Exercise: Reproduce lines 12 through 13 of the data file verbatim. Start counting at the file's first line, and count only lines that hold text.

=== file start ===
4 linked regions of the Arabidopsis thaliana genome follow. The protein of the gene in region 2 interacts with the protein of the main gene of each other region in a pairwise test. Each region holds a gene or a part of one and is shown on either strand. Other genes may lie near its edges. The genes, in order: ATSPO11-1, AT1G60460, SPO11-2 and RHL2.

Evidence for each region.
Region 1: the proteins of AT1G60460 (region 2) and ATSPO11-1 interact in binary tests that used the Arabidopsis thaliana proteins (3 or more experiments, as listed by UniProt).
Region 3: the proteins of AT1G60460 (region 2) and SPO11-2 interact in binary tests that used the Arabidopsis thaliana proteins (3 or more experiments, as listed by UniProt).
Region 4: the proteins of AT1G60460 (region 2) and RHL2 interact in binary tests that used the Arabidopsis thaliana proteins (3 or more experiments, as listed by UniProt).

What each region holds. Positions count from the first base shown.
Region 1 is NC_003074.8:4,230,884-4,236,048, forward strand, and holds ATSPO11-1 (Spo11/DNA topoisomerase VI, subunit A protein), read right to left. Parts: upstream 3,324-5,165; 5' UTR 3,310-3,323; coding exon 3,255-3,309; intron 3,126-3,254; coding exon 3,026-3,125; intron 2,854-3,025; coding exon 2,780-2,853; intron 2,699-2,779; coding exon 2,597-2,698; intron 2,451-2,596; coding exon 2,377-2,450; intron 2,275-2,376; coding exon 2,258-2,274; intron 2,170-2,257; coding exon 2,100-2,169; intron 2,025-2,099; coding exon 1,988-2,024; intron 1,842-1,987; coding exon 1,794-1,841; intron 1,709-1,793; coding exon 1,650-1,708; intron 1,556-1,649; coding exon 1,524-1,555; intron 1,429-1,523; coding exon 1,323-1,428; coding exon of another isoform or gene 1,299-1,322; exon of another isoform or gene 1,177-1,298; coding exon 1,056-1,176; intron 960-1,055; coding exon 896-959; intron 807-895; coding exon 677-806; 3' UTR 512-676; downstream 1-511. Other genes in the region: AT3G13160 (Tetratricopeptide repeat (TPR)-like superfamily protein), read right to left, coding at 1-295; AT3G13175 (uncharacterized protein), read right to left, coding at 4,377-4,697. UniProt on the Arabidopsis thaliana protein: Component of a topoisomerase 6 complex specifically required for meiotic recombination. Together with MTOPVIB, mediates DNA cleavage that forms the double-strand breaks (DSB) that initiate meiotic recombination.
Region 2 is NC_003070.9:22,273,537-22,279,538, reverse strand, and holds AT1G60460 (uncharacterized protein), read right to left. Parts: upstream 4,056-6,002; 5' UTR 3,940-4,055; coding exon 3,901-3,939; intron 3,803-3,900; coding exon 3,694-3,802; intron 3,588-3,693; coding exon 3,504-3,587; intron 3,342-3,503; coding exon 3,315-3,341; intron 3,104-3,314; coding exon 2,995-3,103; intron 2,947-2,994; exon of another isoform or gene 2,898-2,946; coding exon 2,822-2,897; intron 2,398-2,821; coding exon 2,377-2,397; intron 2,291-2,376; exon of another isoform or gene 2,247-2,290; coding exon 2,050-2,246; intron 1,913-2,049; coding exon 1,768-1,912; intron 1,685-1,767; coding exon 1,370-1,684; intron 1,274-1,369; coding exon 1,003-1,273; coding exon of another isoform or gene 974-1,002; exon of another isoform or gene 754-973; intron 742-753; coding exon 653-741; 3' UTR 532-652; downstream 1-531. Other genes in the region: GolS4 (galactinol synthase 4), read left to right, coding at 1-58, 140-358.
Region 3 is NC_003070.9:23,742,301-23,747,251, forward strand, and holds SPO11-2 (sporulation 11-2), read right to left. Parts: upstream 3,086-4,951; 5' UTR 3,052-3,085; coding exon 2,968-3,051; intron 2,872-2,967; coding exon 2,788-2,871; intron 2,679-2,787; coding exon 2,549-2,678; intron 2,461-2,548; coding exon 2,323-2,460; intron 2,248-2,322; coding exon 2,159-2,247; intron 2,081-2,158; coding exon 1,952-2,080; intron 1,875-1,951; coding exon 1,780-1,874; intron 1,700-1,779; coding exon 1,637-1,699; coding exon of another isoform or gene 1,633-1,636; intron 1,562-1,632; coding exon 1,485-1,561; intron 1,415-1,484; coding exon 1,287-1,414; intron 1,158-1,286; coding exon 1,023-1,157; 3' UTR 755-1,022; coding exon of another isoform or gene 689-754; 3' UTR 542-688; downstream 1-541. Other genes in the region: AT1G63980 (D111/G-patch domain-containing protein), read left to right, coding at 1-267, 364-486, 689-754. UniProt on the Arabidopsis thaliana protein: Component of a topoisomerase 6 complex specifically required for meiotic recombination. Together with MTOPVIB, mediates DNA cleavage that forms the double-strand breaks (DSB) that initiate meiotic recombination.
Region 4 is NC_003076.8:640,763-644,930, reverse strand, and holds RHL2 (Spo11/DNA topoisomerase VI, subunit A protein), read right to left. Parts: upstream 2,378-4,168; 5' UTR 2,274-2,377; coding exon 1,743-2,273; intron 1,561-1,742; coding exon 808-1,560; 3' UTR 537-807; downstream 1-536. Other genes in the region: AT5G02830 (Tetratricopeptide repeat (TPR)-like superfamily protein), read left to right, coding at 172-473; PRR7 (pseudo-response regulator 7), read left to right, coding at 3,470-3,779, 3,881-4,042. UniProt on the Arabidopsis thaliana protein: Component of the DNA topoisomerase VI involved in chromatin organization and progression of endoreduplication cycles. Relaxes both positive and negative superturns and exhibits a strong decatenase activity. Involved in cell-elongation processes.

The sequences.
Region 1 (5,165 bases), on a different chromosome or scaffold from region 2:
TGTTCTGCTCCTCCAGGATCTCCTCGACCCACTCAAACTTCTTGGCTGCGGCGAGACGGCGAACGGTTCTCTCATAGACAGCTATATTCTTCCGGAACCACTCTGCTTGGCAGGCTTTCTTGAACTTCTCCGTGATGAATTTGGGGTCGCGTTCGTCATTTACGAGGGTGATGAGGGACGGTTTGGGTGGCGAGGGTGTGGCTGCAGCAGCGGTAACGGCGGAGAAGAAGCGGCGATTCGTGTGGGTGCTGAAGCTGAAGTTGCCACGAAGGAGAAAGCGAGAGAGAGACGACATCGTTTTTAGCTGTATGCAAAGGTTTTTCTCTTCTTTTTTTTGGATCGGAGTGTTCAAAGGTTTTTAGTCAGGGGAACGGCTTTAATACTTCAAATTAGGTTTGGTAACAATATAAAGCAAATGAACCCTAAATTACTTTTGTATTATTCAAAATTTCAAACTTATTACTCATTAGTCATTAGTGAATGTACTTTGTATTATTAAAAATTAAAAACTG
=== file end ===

Region 1 (5,165 bases), on a different chromosome or scaffold from region 2:
TGTTCTGCTCCTCCAGGATCTCCTCGACCCACTCAAACTTCTTGGCTGCGGCGAGACGGCGAACGGTTCTCTCATAGACAGCTATATTCTTCCGGAACCACTCTGCTTGGCAGGCTTTCTTGAACTTCTCCGTGATGAATTTGGGGTCGCGTTCGTCATTTACGAGGGTGATGAGGGACGGTTTGGGTGGCGAGGGTGTGGCTGCAGCAGCGGTAACGGCGGAGAAGAAGCGGCGATTCGTGTGGGTGCTGAAGCTGAAGTTGCCACGAAGGAGAAAGCGAGAGAGAGACGACATCGTTTTTAGCTGTATGCAAAGGTTTTTCTCTTCTTTTTTTTGGATCGGAGTGTTCAAAGGTTTTTAGTCAGGGGAACGGCTTTAATACTTCAAATTAGGTTTGGTAACAATATAAAGCAAATGAACCCTAAATTACTTTTGTATTATTCAAAATTTCAAACTTATTACTCATTAGTCATTAGTGAATGTACTTTGTATTATTAAAAATTAAAAACTG